The IRS issued some 161 million payments in the third round of direct stimulus assistance, with 2 million people this week in line to receive the 1,400 checks. But some lawmakers are pushing for a fourth round of stimulus aid that would effectively send recurring payments until the pandemic is over.
So far, the federal response to the economic crisis caused by the Coronavirus pandemic awarded $ 3,200 to each eligible adult: $ 1,200 through the Coronavirus Aid Relief and Economic Security Act in March 2020; $ 600 in a December relief measure; and $ 1,400 as part of the US bailout package signed in March by President Joe Biden.
Despite this financial aid, millions of Americans remain in financial distress, with about 4 in 10 people saying their incomes remain below pre-pandemic levels, according to a recent survey by financial services company TransUnion. Unemployment remains high, especially in low-wage sectors such as food services and hotels, where demand continues to lag amid rising coronavirus rates. One in three Americans has struggled to cover basic living expenses in the past three months, according to the Kaiser Family Foundation. in a February poll.
For many people, in short, the latest round of checks for $ 1,400 may not last long – a problem that is on the verge of the minds of many Americans who continue to fight against unemployment and the weakness of the labor market.
Twenty-one senators – all Democrats – signed a letter on March 30 to Mr. Biden in favor of recurring stimulus payments, noting that the $ 1,400 payment distributed by the IRS will not last long on people.
“Almost 6 in 10 people say the $ 1,400 that should be included in the bailout will last less than three months,” the senators wrote in the letter.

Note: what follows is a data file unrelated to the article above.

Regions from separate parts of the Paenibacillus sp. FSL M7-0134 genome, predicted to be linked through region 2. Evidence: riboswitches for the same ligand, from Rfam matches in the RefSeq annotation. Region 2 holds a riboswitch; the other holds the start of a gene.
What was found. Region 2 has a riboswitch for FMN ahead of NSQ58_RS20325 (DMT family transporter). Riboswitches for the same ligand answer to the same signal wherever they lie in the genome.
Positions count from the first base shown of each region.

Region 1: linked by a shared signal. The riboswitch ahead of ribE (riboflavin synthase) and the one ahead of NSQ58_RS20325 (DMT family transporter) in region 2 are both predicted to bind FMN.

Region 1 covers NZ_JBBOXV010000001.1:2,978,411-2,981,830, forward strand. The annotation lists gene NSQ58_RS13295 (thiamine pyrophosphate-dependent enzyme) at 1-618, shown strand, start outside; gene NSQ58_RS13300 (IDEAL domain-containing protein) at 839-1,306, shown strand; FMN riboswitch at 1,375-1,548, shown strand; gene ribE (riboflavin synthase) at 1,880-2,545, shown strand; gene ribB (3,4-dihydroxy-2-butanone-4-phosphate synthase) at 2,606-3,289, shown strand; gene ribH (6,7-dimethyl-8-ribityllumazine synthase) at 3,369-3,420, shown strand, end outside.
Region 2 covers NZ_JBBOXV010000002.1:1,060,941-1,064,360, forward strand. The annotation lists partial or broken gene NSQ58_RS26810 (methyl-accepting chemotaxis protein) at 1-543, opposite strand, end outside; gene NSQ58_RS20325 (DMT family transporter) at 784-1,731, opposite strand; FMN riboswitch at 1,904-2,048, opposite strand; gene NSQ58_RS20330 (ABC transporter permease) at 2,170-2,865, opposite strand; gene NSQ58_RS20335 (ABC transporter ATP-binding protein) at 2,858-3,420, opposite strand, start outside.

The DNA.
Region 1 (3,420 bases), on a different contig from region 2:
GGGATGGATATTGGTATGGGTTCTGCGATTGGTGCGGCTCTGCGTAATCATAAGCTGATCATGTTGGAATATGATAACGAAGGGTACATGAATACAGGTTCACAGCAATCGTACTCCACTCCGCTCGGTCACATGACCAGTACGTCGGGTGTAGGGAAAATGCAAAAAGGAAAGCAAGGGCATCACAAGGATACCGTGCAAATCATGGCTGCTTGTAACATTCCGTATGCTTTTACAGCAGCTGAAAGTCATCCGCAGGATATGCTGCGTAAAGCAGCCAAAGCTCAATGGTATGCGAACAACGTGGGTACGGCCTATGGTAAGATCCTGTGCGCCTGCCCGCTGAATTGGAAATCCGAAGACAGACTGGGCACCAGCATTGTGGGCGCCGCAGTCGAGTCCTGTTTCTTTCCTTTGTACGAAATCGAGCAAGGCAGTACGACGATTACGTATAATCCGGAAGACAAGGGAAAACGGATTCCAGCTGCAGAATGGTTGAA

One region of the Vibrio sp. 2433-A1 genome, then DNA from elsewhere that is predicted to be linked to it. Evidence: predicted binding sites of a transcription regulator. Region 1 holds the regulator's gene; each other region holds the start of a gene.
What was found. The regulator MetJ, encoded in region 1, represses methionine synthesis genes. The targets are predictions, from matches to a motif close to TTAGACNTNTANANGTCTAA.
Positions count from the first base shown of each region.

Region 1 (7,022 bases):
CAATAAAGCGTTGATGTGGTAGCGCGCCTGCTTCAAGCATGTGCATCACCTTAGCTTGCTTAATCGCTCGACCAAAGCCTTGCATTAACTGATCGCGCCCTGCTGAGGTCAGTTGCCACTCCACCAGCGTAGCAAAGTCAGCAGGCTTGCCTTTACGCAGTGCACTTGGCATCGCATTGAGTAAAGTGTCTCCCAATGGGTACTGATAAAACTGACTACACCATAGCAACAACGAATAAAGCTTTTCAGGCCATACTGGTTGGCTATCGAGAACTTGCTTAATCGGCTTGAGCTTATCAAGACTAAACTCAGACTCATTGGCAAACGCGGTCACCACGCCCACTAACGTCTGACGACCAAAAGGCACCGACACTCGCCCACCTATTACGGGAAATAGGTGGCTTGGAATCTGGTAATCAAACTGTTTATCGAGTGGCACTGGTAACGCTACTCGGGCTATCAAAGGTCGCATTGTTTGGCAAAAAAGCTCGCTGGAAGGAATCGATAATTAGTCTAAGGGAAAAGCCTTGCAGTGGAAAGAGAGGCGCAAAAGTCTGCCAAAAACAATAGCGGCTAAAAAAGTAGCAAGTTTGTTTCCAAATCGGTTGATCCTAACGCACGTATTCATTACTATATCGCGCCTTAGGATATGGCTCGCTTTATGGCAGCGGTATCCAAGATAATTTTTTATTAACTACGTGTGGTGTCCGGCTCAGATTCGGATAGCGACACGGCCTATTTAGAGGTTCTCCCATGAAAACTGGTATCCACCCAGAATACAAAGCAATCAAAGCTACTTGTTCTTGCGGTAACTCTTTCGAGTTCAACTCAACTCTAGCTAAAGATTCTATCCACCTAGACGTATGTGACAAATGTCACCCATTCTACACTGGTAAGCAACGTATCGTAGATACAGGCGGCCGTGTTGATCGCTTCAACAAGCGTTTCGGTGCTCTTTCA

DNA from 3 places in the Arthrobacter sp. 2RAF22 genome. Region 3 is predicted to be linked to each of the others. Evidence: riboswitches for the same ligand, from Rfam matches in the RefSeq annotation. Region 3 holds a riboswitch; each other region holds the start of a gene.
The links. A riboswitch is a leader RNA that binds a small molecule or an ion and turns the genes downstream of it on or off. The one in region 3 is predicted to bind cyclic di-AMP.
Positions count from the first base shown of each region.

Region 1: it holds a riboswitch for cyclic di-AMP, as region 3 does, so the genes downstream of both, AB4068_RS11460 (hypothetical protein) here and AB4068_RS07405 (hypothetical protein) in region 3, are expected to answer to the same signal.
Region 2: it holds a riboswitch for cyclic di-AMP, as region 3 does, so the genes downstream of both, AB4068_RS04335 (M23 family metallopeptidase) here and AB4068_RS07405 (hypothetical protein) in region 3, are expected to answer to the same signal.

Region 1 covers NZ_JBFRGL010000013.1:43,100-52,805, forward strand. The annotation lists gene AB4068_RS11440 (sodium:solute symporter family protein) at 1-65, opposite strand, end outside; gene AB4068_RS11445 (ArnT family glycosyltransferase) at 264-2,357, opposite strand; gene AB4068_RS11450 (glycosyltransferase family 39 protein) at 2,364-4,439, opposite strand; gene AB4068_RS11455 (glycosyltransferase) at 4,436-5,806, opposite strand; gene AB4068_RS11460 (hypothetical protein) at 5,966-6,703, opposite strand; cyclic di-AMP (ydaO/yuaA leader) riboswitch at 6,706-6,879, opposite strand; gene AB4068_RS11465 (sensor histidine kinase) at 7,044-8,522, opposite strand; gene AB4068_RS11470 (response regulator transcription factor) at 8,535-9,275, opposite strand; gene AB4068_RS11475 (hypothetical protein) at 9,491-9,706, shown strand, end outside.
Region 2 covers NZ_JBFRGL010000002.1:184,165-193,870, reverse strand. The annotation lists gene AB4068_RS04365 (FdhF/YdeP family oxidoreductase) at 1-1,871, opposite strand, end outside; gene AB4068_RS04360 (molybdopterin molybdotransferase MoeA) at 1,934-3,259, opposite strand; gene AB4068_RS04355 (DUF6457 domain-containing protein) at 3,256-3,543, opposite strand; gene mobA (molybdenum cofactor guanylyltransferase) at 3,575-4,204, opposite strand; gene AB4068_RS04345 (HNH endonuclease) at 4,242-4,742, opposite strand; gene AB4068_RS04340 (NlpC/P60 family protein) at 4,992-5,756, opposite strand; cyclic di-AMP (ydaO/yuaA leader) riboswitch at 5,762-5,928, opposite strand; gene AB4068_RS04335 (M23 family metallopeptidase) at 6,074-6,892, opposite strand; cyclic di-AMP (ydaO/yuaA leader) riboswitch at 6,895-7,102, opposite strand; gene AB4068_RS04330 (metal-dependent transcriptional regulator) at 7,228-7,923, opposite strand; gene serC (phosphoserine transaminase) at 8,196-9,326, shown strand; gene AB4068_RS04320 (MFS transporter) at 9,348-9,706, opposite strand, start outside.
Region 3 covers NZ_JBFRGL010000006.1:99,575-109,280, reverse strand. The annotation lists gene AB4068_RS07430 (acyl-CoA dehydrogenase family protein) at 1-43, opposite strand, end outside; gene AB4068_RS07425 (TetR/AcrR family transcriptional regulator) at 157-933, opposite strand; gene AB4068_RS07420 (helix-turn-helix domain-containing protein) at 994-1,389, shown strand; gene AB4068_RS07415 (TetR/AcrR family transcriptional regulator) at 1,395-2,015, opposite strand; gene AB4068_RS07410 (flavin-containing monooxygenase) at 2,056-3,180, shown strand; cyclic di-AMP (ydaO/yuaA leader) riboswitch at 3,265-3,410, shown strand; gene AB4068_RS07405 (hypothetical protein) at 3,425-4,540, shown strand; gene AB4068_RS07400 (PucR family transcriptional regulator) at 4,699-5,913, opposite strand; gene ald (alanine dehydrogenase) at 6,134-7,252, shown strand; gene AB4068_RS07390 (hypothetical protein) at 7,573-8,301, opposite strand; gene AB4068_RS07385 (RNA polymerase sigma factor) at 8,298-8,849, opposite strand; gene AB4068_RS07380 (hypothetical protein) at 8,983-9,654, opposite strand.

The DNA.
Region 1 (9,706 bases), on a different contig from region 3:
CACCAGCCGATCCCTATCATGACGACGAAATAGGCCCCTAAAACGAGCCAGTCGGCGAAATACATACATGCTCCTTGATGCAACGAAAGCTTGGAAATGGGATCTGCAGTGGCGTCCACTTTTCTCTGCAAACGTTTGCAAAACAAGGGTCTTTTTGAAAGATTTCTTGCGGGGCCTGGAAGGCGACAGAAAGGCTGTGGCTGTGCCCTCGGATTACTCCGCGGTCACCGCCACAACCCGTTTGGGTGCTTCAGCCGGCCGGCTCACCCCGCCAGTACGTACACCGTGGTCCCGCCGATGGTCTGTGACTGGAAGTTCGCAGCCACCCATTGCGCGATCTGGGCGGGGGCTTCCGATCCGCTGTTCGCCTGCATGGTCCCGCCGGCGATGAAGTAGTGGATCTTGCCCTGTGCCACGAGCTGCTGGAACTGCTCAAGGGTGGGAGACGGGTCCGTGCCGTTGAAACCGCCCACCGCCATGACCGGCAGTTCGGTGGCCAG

While the letter does not specify the amount of payments senators are seeking, a separate effort by Democratic lawmakers in January pushed for monthly checks of $ 2,000 until the end of the pandemic. Instead, the American Rescue Plan authorized $ 1,400 for each eligible adult and dependent.
So far, people who have received all three rounds of stimulus payments have said they are using most of the funds to pay off debt or reduce their savings, according to new analysis from the Federal Reserve Bank of New York. This could indicate that people are using the money to reduce the debt they incurred during the pandemic as well as to build an emergency fund in the event of another shock.
Still, many people have said they plan to spend their stimulus funds for the most part – the costs of food and shelter were cited as the top two uses for the third stimulus check after savings, poll found. February issue from Bloomberg / Morning Consult.
Nearly 7 in 10 Americans who have received, or believe they will receive soon, a third payment say it’s important to their finances in the short term, Bankrate.com said earlier this month. That’s down from around 8 in 10 people in March 2020, when the pandemic caused widespread unemployment, but overall the proportion of people in need of extra support remains high over a year. later, according to the personal finance company.
About 1 in 3 people said stimulus aid would help them support them for less than a month, according to the survey.
Paycheck still alive to paycheck
Some senior economists have called for more direct aid to Americans. More than 150 economists, including former Obama administration economist Jason Furman, have signed a letter last year, which called for “recurring direct stimulus payments, until the economy recovers.”